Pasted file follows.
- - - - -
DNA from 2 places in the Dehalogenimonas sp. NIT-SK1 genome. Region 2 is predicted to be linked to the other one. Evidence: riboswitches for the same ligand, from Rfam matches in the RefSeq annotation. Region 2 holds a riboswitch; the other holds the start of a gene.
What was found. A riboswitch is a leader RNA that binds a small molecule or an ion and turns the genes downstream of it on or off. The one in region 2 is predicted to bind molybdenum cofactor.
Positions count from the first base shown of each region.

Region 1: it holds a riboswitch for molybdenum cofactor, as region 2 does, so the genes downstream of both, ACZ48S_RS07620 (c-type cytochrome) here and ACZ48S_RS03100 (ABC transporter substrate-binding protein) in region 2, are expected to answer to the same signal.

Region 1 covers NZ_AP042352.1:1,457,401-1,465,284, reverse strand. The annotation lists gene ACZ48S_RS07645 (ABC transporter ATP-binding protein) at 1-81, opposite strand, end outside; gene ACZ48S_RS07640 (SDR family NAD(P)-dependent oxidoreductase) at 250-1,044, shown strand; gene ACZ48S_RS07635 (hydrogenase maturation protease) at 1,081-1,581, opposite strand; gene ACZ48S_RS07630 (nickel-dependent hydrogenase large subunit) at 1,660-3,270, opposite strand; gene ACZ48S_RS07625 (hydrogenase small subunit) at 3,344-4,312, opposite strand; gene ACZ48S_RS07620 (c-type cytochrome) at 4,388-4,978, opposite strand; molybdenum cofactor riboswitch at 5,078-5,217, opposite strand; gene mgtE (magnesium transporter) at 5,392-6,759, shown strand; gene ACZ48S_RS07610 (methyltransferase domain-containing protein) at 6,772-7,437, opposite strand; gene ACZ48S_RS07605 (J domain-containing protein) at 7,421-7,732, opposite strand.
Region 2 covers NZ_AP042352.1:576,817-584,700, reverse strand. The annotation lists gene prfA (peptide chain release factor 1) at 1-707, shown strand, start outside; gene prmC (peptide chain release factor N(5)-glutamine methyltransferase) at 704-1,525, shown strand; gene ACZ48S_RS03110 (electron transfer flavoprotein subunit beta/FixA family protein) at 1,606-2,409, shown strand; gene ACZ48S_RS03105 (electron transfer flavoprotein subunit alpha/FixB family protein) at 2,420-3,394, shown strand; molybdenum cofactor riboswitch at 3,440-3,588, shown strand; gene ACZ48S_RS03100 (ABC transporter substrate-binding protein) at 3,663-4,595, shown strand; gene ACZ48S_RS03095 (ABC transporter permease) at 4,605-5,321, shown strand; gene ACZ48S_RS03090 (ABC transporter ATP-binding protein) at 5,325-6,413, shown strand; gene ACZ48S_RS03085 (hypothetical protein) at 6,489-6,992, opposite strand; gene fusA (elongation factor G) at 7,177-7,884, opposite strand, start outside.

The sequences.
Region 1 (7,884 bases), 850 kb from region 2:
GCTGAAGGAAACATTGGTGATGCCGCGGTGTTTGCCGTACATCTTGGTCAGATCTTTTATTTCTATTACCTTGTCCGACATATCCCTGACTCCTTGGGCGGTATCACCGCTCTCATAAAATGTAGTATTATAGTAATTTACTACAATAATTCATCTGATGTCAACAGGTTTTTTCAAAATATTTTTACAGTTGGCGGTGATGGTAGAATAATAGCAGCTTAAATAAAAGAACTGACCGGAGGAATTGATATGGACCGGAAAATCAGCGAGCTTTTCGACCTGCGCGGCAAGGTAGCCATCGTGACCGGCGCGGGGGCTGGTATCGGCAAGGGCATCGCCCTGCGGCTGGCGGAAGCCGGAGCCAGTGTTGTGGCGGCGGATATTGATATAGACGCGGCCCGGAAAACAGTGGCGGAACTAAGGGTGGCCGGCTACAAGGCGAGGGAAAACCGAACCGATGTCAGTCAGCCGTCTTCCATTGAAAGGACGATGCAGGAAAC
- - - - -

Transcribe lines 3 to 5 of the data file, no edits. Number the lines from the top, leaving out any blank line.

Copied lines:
Positions count from the first base shown of each region.

Region 1: it holds a riboswitch for molybdenum cofactor, as region 2 does, so the genes downstream of both, ACZ48S_RS07620 (c-type cytochrome) here and ACZ48S_RS03100 (ABC transporter substrate-binding protein) in region 2, are expected to answer to the same signal.

Region 1 covers NZ_AP042352.1:1,457,401-1,465,284, reverse strand. The annotation lists gene ACZ48S_RS07645 (ABC transporter ATP-binding protein) at 1-81, opposite strand, end outside; gene ACZ48S_RS07640 (SDR family NAD(P)-dependent oxidoreductase) at 250-1,044, shown strand; gene ACZ48S_RS07635 (hydrogenase maturation protease) at 1,081-1,581, opposite strand; gene ACZ48S_RS07630 (nickel-dependent hydrogenase large subunit) at 1,660-3,270, opposite strand; gene ACZ48S_RS07625 (hydrogenase small subunit) at 3,344-4,312, opposite strand; gene ACZ48S_RS07620 (c-type cytochrome) at 4,388-4,978, opposite strand; molybdenum cofactor riboswitch at 5,078-5,217, opposite strand; gene mgtE (magnesium transporter) at 5,392-6,759, shown strand; gene ACZ48S_RS07610 (methyltransferase domain-containing protein) at 6,772-7,437, opposite strand; gene ACZ48S_RS07605 (J domain-containing protein) at 7,421-7,732, opposite strand.